From harassment to "harmless" jokes, growing up "effeminate" can be traumatizing in a world obsessed with gender binaries.

Bullying name-calling isolation What happens when boys arent considered manly enoughImage for representation only
Features Sexuality Saturday, April 22, 2017 - 17:27

Bikram vividly remembers an incident from his school days which left an indelible mark on him. He saw his classmate, Arun* bullying and physically harassing Srikant*, who was from the same class and was considered too "effeminate" by the others.

“Come, won’t you do something [physical] with me?” Arun kept saying as he pulled Srikant’s hand. Bikram intervened at that point and pulled Arun away. But the image of a scared and cowering Srikant has remained in his mind.

Srikant and another boy Snehit*, Bikram recalls, were a part of his friends circle until they hit puberty in class 9. “They had mannerisms which were considered too feminine by our group of friends. People stopped talking to them and isolated them. If I tried to speak to them, my friends would question me. It was a very passive aggressive thing to do to make them feel excluded,” says the 26-year-old.

Bikram came to terms with his sexuality way back in school and has been openly gay since then. The incident from school left a lasting impression on him because he and Arun were also involved physically when it happened. “I realized then that misogyny isn’t just in the heterosexual world, but in the world of gay men too,” he says.

People who do not fit into the gender binary are known to have a hard time. But children are especially vulnerable because not only are they still coming to terms with their gender and sexuality, they are also easy targets for bullying and name-calling. And even educational institutions like schools and colleges are not exceptions to this.

It is traumatizing when a child is ostracized by his or her peers, but the discrimination is internalized even more when teachers are complicit in its perpetuation.

Siddharth Ganesh, a Bengaluru-based graduate, identifies himself as gender-fluid. But back when he was in school in Mysuru, he had a difficult time when people around him ridiculed him for being too "feminine".

“People would call me names and the teachers would also laugh. They were complicit in the mistreatment I was subjected to,” he says.

In one particular instance, a teacher even took part in shaming him in front of the class. “I used to love wearing Livestrong bands. One time, a teacher pulled me up and asked in front of everyone if I was a sex worker because only sex workers wore them,” Siddharth recalls.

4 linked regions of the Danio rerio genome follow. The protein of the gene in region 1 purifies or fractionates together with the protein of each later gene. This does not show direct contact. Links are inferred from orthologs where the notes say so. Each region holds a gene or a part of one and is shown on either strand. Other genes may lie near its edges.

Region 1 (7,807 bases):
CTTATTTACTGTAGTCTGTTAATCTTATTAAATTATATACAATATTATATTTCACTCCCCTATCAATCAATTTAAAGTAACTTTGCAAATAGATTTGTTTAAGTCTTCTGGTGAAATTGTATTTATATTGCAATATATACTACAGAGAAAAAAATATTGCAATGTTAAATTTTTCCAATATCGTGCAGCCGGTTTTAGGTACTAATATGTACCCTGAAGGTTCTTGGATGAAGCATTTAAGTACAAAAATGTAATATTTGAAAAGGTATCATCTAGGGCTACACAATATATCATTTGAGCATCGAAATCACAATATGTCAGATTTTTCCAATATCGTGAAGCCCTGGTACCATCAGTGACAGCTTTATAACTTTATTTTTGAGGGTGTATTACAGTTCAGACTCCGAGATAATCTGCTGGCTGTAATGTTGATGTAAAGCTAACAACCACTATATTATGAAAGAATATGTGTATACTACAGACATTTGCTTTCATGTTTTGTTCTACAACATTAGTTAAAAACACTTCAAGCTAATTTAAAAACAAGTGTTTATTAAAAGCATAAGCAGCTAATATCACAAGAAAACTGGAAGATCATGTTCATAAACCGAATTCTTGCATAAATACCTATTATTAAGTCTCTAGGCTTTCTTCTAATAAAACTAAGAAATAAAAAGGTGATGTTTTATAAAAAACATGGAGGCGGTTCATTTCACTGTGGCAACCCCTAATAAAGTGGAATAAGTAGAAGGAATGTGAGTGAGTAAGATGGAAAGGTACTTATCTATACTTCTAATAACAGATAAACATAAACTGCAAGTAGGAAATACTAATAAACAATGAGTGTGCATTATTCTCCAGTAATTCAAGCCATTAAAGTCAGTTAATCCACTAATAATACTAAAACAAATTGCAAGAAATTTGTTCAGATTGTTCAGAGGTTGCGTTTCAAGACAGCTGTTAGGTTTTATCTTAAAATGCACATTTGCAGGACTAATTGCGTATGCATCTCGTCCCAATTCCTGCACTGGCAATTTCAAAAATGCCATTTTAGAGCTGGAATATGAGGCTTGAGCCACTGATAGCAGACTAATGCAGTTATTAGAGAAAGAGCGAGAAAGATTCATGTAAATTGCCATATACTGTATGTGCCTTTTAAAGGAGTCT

While Siddharth says that he has moved past the self-doubt and low self-esteem that the abuse instilled in him, he admits that he still feels uncomfortable in some public settings. “I don’t know how people will see me. I am past what happened back in school but you internalize the discrimination to a certain extent,” he says.

Something similar happened with Bikram, as he witnessed the isolation that Srikant and Snehit went through. When he went to a different school, Bikram was upfront about his sexuality and didn’t face name-calling, but he became conscious about his mannerisms.

“I’m an expressive person and I use my hands a lot while speaking. There were times when I would feel like people were scrutinizing me just because they knew I was gay. So I would be talking animatedly, but suddenly I’d pull back my hands and place them behind my back because I didn’t want people to pick on my mannerisms,” he says.

For Timothy, a 21-year-old English literature and psychology student in Bengaluru, the problem wasn’t name-calling or bullying, but the connotations which were attached to being gay. “My college and faculty are open minded so name- calling hasn’t been an issue. But it’s just a climate of discomfort you feel when people routinely toss around the word ‘gay’ as if it’s some sort of bad word or joke,” he says.

Timothy adds that some of his male friends have been ridiculed for having long hair or straying from the gender binary even a little bit. The strict dress codes for girls and boys also reinforce the same binary, he observes. 

*Names changed to protect privacy

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